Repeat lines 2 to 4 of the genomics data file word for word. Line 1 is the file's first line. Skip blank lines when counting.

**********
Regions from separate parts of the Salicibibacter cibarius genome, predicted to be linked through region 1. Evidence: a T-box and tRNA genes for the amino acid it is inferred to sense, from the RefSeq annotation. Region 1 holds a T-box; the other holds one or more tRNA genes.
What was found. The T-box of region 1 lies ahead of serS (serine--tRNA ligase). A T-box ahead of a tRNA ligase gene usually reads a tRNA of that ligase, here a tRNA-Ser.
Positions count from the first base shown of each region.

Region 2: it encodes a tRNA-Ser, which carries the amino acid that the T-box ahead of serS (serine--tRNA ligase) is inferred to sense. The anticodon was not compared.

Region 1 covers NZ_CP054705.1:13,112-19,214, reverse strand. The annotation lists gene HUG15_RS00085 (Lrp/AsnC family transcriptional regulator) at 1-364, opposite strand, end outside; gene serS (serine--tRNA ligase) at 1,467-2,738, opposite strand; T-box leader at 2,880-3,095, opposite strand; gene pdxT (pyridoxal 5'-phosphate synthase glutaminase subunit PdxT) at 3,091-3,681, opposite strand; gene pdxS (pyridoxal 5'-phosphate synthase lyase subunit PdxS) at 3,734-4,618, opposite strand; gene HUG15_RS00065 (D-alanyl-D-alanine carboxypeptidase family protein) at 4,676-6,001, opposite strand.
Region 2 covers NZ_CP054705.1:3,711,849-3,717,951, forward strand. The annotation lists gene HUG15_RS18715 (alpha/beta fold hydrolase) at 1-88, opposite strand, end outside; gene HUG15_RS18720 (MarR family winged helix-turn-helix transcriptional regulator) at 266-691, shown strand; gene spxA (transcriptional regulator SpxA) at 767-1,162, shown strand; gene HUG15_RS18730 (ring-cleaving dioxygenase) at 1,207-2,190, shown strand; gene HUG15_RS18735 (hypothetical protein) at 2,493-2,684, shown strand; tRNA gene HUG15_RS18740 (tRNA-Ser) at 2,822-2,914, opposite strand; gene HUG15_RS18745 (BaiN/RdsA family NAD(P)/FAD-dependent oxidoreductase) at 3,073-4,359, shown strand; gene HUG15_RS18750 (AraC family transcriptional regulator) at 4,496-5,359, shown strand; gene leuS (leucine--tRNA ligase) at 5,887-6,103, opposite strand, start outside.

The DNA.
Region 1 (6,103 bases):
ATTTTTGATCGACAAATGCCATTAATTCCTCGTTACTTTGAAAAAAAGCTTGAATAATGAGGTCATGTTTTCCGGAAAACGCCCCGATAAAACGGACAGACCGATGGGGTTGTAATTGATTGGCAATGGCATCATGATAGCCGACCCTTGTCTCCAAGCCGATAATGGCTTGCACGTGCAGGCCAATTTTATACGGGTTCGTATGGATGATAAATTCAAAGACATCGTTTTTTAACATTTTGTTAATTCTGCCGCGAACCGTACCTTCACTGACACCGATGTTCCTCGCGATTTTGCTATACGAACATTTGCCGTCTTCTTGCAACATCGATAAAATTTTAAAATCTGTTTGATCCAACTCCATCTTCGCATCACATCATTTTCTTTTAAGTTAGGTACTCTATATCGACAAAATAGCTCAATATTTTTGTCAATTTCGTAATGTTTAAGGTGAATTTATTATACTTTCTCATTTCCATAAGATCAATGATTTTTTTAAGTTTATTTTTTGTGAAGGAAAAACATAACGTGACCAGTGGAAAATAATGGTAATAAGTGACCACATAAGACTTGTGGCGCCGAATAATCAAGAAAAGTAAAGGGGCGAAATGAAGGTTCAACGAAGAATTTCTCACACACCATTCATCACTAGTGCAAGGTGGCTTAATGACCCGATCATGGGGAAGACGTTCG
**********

What was found. The T-box of region 1 lies ahead of serS (serine--tRNA ligase). A T-box ahead of a tRNA ligase gene usually reads a tRNA of that ligase, here a tRNA-Ser.
Positions count from the first base shown of each region.

Region 2: it encodes a tRNA-Ser, which carries the amino acid that the T-box ahead of serS (serine--tRNA ligase) is inferred to sense. The anticodon was not compared.